Washington Post's Scores

For 7,096 reviews, this publication has graded:
  • 47% higher than the average critic
  • 2% same as the average critic
  • 51% lower than the average critic
On average, this publication grades 3.2 points lower than other critics. (0-100 point scale)
Average Movie review score: 59
Highest review score: 100 Dangerous Liaisons
Lowest review score: 0 Splice
Score distribution:
7096 movie reviews
  1. Cronenberg's deeper purpose is to pull audiences into an affecting, powerful story about right and wrong.
  2. Combines the derring-do of classic adventure tales with far more serious issues of moral agency. And it serves as a haunting reminder to seek joy and beauty, even in the depths of despair.
  3. Experimenter’s most striking quality is the way it encourages us to think deeply, from the first frame to the last, even if it’s just to consider what on Earth an elephant is doing on screen.
  4. Gets viewers inside these tense, emotional and occasionally terrifying events with immediacy and, given the confusion of the time, remarkable clarity.
  5. A sobering reflection on our culture's attitude toward violence.
  6. Lynch's new movie, Mulholland Drive, is a trip and a half: It's like playing Twister and Scrabble simultaneously while high on LSD. Oh, and it's dark out.
  7. There's an extra dimension here, not present in the other comedies. Not only is the material amusing, it's charmingly engaging.
  8. It's more than a detailed account of one man's petty vindictiveness in a bygone era. It's about how our hatred can consume us so deeply that we lose sight of everything.
  9. Not only gives us a superb new cast of believable characters, it transcends its own genre. Only superficially a teen comedy, the movie redounds with postmodern -- but emotionally genuine -- gravitas.
  10. Writer-director Derek Cianfrance, who with Blue Valentine makes an astonishing debut.
    • 81 Metascore
    • 70 Critic Score
    A movie to cheer you up and on and help you feel that spring will, in fact, arrive before we are all too desiccated to enjoy it.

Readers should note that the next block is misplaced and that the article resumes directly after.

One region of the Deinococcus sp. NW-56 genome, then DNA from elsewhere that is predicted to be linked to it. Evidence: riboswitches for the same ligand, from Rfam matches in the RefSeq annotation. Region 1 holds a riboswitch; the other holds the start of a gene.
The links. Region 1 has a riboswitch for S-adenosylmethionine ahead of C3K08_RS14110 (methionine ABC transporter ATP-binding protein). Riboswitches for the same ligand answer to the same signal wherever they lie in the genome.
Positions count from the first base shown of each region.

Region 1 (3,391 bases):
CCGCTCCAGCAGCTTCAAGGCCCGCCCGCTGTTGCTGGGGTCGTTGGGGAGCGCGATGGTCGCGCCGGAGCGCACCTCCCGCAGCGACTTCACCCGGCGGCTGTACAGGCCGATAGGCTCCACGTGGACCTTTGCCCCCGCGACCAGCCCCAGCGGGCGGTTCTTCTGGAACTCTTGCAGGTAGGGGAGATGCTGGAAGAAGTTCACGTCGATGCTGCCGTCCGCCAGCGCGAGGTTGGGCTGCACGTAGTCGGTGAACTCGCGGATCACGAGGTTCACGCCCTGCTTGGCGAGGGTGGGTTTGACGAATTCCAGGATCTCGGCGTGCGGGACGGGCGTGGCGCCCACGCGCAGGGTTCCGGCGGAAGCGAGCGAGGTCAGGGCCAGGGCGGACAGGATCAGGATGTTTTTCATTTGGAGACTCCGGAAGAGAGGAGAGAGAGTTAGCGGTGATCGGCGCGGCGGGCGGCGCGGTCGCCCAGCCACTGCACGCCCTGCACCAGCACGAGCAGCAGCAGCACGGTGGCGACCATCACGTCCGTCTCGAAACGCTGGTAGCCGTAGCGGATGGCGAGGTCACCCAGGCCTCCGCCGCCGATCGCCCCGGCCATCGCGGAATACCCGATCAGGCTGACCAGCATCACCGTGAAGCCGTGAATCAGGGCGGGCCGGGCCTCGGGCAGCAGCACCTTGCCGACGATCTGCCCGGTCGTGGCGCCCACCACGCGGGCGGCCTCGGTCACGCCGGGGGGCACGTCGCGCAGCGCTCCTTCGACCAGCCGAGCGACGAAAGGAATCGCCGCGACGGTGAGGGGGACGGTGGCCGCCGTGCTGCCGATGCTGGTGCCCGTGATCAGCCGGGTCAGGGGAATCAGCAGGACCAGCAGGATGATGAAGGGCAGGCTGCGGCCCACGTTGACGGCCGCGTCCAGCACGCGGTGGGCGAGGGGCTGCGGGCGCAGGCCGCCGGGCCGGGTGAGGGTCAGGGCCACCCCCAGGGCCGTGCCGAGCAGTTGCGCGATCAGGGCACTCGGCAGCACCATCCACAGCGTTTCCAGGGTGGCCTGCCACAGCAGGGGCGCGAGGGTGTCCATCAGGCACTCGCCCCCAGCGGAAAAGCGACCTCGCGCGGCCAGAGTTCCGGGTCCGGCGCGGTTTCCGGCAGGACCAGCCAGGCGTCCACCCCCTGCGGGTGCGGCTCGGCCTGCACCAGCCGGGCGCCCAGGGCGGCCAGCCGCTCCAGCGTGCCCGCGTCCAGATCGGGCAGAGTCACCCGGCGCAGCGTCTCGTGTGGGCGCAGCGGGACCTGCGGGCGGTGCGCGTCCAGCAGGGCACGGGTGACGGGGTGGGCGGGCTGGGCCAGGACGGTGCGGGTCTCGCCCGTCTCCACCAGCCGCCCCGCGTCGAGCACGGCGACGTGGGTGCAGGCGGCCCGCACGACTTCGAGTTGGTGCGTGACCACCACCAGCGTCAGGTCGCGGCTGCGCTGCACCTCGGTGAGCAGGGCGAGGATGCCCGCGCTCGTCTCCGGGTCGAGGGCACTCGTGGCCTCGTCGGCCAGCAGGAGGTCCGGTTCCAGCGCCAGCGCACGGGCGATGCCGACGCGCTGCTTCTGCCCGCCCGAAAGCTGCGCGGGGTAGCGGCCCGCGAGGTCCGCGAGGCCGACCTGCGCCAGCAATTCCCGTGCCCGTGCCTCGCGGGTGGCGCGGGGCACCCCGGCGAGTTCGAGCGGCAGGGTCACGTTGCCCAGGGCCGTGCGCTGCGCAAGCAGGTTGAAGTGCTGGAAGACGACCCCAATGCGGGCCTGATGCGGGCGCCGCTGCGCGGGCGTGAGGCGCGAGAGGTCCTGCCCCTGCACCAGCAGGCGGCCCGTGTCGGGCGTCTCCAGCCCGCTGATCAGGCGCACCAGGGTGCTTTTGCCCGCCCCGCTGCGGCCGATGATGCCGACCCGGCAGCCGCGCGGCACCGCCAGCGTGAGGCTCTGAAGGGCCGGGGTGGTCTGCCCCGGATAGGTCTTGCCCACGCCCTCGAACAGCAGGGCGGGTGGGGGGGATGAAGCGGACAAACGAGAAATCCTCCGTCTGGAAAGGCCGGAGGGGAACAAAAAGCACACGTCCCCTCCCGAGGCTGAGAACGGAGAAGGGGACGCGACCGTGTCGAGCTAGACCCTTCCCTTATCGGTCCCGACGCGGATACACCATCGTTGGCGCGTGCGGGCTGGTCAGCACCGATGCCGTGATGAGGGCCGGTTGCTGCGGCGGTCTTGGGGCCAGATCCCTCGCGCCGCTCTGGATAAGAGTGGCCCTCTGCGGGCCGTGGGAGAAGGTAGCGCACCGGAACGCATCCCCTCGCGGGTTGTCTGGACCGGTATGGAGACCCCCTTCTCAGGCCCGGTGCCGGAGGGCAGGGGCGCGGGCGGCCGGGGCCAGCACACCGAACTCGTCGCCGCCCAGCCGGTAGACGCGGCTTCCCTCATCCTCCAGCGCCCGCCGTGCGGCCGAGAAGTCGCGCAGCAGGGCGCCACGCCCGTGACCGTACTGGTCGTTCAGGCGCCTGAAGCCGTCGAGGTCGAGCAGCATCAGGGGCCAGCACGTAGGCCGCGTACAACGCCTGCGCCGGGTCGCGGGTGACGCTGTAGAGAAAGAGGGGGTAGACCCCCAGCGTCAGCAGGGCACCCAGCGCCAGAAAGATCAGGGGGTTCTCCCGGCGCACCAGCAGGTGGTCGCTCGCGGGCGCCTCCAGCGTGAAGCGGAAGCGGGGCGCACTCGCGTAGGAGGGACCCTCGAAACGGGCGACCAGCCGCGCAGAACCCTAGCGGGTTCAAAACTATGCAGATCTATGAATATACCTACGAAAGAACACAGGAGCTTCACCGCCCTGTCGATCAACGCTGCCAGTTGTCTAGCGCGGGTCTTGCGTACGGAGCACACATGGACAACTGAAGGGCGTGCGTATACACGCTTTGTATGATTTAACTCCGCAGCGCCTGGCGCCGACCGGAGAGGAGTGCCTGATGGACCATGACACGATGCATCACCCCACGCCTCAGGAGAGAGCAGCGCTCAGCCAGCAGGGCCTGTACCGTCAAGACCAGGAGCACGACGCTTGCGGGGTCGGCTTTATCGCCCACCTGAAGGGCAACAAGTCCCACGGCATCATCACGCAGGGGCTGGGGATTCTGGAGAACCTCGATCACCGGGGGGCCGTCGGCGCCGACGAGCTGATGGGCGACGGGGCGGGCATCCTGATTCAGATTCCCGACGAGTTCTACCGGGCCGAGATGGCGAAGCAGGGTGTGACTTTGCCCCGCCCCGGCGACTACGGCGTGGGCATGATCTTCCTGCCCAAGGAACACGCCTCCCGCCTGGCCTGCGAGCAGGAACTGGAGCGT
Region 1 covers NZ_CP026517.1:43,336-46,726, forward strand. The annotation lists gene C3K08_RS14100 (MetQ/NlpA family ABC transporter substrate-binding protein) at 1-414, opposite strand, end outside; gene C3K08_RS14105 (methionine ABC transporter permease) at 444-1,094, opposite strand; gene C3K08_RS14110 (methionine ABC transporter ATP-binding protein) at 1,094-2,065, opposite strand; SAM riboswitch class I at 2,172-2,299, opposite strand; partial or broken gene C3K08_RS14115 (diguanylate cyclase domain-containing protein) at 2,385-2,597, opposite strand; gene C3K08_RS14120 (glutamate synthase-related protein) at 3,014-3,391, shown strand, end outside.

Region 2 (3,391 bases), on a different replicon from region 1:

11. Suffers from what might be called colonitis. It comprises too many equal parts, and they tangle each other up. Everything is important, which comes to mean that nothing is important.
  12. Not nearly as accomplished narratively as it is visually.
  13. Admittedly, Top Five suffers from its share of too-convenient contrivances and clunky passages... But Top Five is also buoyantly self- sustaining, thanks in part to Rock and Dawson’s easy, convincingly seductive chemistry and some genuinely hilarious surprises.
  14. Locke is so distilled, such a pure example of cinematic storytelling, that it almost feels abstract.
  15. Bridge of Spies expands from being a smart, engrossing procedural to a carefully observed character study of Donovan, a particularly intriguing, heretofore overlooked American figure.
  16. As with other Aardman productions, the greatest delights derive from relishing the details of the clay figures and intricate sets, crafted by the studio’s master model builders.
  17. A lean and hungry thing. With the sparest of storytelling, the French filmmaker ("35 Shots of Rum") devours her audience, swallowing us up in a yarn that is as enigmatic as it is engrossing.
  18. The best advice to filmgoers who appreciate smart, mature, humanist movies is, simply, Go.
  19. Foxcatcher exerts a mesmerizing pull, not only because it affords the chance to witness three fine actors working at the height of their powers, but also because it so steadfastly resists the urge to clutter up empty space with the filigree of gratuitous imagery and chatter.
  20. A movie that dares you to slow down and enjoy the subtleties of life.
  21. No one can deny the powerful reality that weaves its way through Bamako.
  22. You know you're in the hands of a superbly gifted filmmaker when he can pull off a talking dog.
  23. That rare, genuinely transporting movie that creates an alternate universe, invites the audience in and lets them sink ever deeper into its particular, sublime reverie.
  24. It's uncompromisingly steamy, in a way that seems designed to make people who are uncomfortable with a physical relationship between two men even more uncomfortable.
  25. In many ways Fish Tank joins "An Education" and "Precious" as an acute, empathic portrait of a girl growing up, but more than those films Arnold leaves viewers with a feeling of unsettled ambiguity.
  26. The Little Shop of Horrors is a thoroughly original adaptation, if that's possible. With its toe-tapping cadences, its class cast and its king-sized cabbage, it's destined to become a classic of camp comedy. It's vege-magic.
  27. Every scene of calm, potentially, is trip-wired for an explosion. But for all its chilling tension and horrific imagery, Sicario is also a beautiful movie.
  28. No
    No isn’t nearly as definitive or declarative as its title: It leaves viewers wondering whether they should cheer, shrug or shake their heads.
    • 81 Metascore
    • 90 Critic Score
    This is a bittersweet story, no question. But to the son's great credit, what emerges from his patient investigation is a remarkably rich, even sympathetic, portrait of the father.
  29. Hot Fuzz deploys the same mix of genre conventions, slapstick and old-school British humor that made "Shaun of the Dead" such a dumb-but-good romp.
    • 81 Metascore
    • 75 Critic Score
    Like a dark-comedy sequel to the masterful German film "The Lives of Others," Corneliu Porumboiu's Police, Adjective gives viewers a penetrating glimpse of surveillance culture, in this case as it plays out in post-communist Romania.
  30. Breathes its own refreshing, occasionally demented, life into that time period, albeit in a pulpy, stylized cinematic language more akin to vampire-hunter cartoonishness than "Lincoln's" more classical reserve.